The records comprise soldiers' attestation and discharge papers and form part of the WO (War Office) series of records held at The National Archives in Kew. The War Office was the precursor of today's Ministry of Defence.
The attestation form was completed when the soldier joined the regiment and the discharge form when he left. This search covers all available papers for each soldier.
The records include soldiers from 'other ranks', rather than officer class soldiers, unlike many other military resources of this period. This means that you're much more likely to be able to find your ancestors in this collection.
Each of these sets of records provides rich information about your ancestors to a level that is difficult to find elsewhere. It's common to find several pages of records per soldier - some soldiers have hundreds of pages of records!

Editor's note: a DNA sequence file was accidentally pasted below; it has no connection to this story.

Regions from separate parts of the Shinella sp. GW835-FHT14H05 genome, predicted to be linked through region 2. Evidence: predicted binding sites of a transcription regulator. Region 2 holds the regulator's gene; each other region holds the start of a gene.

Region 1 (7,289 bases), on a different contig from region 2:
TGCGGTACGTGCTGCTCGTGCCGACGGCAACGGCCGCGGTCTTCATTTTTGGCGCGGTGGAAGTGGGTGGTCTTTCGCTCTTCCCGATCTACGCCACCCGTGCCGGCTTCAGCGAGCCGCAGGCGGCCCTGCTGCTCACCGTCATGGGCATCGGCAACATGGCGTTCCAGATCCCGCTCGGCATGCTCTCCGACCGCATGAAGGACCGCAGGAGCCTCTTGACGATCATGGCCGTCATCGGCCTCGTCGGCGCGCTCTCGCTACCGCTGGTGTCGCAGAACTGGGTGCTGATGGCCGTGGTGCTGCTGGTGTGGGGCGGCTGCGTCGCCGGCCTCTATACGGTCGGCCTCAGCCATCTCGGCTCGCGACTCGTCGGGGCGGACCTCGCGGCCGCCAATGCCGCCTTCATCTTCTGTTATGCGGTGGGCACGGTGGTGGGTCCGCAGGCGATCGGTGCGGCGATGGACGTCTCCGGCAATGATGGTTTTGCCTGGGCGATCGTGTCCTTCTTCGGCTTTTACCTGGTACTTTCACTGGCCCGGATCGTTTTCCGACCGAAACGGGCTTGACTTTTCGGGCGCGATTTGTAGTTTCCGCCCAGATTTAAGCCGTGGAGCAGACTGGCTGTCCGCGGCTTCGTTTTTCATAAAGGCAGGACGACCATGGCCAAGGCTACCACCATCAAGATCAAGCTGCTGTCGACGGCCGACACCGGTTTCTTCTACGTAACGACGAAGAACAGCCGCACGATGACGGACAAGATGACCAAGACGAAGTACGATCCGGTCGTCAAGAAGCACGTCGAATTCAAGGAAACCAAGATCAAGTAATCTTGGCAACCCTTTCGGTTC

Alan Crosby writes for Who Do You Think You Are? Magazine about finding his great-uncle's service record:
I learned that he first joined up in 1893 and evidently hated it, for he bought himself out of the army only two months later. Then he joined up again in 1894, deserted, fraudulently re-enlisted, claimed to be mentally unstable and was discharged, emigrated to Canada in 1896 aged 22, returned in mysterious circumstances a year later and enlisted under a false name This was definitely not a well-behaved individual, but he certainly had character!
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